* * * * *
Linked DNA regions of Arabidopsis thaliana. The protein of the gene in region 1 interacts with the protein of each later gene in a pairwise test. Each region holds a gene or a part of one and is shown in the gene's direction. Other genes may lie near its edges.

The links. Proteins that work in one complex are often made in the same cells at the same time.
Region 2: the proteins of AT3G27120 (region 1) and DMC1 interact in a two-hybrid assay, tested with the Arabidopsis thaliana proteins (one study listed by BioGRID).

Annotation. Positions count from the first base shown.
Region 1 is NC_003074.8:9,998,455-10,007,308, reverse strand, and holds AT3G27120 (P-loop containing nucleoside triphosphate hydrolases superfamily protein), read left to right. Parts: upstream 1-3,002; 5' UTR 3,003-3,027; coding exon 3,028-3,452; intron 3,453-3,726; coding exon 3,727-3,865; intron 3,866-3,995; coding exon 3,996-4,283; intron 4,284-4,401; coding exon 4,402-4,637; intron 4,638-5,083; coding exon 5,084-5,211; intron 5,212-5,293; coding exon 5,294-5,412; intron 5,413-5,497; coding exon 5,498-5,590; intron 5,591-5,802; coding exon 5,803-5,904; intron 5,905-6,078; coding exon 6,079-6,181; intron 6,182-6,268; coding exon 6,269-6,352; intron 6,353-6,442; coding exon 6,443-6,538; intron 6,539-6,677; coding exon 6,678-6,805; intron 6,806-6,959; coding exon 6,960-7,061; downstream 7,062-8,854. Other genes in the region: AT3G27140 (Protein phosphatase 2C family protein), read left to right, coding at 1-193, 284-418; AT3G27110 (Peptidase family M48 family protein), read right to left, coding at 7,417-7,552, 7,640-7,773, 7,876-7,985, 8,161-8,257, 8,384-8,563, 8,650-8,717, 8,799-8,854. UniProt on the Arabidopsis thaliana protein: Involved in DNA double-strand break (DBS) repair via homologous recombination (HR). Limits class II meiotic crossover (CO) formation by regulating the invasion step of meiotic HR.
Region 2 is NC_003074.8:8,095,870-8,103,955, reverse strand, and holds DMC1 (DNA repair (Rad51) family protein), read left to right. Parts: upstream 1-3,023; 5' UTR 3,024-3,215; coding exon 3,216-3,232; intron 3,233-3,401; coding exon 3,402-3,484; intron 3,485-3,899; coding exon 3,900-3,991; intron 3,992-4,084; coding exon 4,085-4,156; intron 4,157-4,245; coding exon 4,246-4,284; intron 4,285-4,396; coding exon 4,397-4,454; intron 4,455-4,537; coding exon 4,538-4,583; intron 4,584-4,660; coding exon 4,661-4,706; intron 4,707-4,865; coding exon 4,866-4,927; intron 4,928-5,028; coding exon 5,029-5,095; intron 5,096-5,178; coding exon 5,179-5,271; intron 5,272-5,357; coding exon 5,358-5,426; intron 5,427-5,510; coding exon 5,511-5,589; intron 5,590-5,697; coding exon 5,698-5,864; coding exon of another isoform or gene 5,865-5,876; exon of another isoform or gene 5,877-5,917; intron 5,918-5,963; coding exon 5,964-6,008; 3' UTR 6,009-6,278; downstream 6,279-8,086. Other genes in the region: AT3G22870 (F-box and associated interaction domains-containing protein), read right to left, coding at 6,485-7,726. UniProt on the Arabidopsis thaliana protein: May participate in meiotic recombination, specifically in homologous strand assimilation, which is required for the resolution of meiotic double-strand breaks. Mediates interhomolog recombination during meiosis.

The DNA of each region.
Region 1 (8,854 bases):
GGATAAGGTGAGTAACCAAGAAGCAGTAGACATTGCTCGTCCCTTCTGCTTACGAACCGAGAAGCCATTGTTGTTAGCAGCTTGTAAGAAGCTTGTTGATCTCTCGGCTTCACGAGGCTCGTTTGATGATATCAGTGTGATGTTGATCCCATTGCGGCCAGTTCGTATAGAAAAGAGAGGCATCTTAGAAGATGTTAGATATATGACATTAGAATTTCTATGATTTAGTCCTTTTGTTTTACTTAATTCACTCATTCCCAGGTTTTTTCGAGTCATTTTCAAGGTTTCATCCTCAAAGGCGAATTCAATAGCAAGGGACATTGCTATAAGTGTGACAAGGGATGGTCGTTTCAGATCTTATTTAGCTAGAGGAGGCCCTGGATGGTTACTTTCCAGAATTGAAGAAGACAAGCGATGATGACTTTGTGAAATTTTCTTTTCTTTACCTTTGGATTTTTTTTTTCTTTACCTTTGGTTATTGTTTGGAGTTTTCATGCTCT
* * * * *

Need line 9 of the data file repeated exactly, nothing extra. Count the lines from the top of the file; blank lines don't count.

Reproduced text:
GGATAAGGTGAGTAACCAAGAAGCAGTAGACATTGCTCGTCCCTTCTGCTTACGAACCGAGAAGCCATTGTTGTTAGCAGCTTGTAAGAAGCTTGTTGATCTCTCGGCTTCACGAGGCTCGTTTGATGATATCAGTGTGATGTTGATCCCATTGCGGCCAGTTCGTATAGAAAAGAGAGGCATCTTAGAAGATGTTAGATATATGACATTAGAATTTCTATGATTTAGTCCTTTTGTTTTACTTAATTCACTCATTCCCAGGTTTTTTCGAGTCATTTTCAAGGTTTCATCCTCAAAGGCGAATTCAATAGCAAGGGACATTGCTATAAGTGTGACAAGGGATGGTCGTTTCAGATCTTATTTAGCTAGAGGAGGCCCTGGATGGTTACTTTCCAGAATTGAAGAAGACAAGCGATGATGACTTTGTGAAATTTTCTTTTCTTTACCTTTGGATTTTTTTTTTCTTTACCTTTGGTTATTGTTTGGAGTTTTCATGCTCT